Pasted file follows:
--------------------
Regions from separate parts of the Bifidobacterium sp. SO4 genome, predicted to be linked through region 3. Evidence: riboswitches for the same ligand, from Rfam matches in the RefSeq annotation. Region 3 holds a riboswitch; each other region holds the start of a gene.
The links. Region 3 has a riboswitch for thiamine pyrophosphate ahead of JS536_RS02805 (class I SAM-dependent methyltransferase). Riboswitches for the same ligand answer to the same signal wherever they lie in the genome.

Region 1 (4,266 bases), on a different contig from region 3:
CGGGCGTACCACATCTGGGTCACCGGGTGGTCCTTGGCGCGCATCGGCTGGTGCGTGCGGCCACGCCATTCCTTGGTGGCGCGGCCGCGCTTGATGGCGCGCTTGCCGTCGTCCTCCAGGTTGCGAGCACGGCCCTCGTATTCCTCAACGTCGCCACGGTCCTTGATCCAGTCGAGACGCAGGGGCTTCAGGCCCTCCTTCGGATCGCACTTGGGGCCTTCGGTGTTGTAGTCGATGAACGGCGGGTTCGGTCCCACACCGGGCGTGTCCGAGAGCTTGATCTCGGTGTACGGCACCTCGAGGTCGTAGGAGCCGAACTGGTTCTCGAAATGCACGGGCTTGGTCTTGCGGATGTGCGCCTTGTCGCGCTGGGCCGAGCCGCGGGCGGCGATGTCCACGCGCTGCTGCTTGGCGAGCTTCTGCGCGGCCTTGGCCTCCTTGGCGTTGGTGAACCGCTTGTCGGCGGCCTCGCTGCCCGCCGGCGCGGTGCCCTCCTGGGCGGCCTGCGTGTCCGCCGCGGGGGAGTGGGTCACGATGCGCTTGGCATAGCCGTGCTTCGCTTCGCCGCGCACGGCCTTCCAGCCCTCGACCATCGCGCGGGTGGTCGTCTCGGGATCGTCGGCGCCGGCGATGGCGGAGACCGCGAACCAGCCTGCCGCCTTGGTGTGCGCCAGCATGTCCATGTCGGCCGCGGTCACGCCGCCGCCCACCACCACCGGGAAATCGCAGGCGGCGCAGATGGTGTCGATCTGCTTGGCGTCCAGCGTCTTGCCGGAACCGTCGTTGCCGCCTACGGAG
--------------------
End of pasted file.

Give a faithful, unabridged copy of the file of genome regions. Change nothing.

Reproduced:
Regions from separate parts of the Bifidobacterium sp. SO4 genome, predicted to be linked through region 3. Evidence: riboswitches for the same ligand, from Rfam matches in the RefSeq annotation. Region 3 holds a riboswitch; each other region holds the start of a gene.
The links. Region 3 has a riboswitch for thiamine pyrophosphate ahead of JS536_RS02805 (class I SAM-dependent methyltransferase). Riboswitches for the same ligand answer to the same signal wherever they lie in the genome.

Region 1 (4,266 bases), on a different contig from region 3:
CGGGCGTACCACATCTGGGTCACCGGGTGGTCCTTGGCGCGCATCGGCTGGTGCGTGCGGCCACGCCATTCCTTGGTGGCGCGGCCGCGCTTGATGGCGCGCTTGCCGTCGTCCTCCAGGTTGCGAGCACGGCCCTCGTATTCCTCAACGTCGCCACGGTCCTTGATCCAGTCGAGACGCAGGGGCTTCAGGCCCTCCTTCGGATCGCACTTGGGGCCTTCGGTGTTGTAGTCGATGAACGGCGGGTTCGGTCCCACACCGGGCGTGTCCGAGAGCTTGATCTCGGTGTACGGCACCTCGAGGTCGTAGGAGCCGAACTGGTTCTCGAAATGCACGGGCTTGGTCTTGCGGATGTGCGCCTTGTCGCGCTGGGCCGAGCCGCGGGCGGCGATGTCCACGCGCTGCTGCTTGGCGAGCTTCTGCGCGGCCTTGGCCTCCTTGGCGTTGGTGAACCGCTTGTCGGCGGCCTCGCTGCCCGCCGGCGCGGTGCCCTCCTGGGCGGCCTGCGTGTCCGCCGCGGGGGAGTGGGTCACGATGCGCTTGGCATAGCCGTGCTTCGCTTCGCCGCGCACGGCCTTCCAGCCCTCGACCATCGCGCGGGTGGTCGTCTCGGGATCGTCGGCGCCGGCGATGGCGGAGACCGCGAACCAGCCTGCCGCCTTGGTGTGCGCCAGCATGTCCATGTCGGCCGCGGTCACGCCGCCGCCCACCACCACCGGGAAATCGCAGGCGGCGCAGATGGTGTCGATCTGCTTGGCGTCCAGCGTCTTGCCGGAACCGTCGTTGCCGCCTACGGAG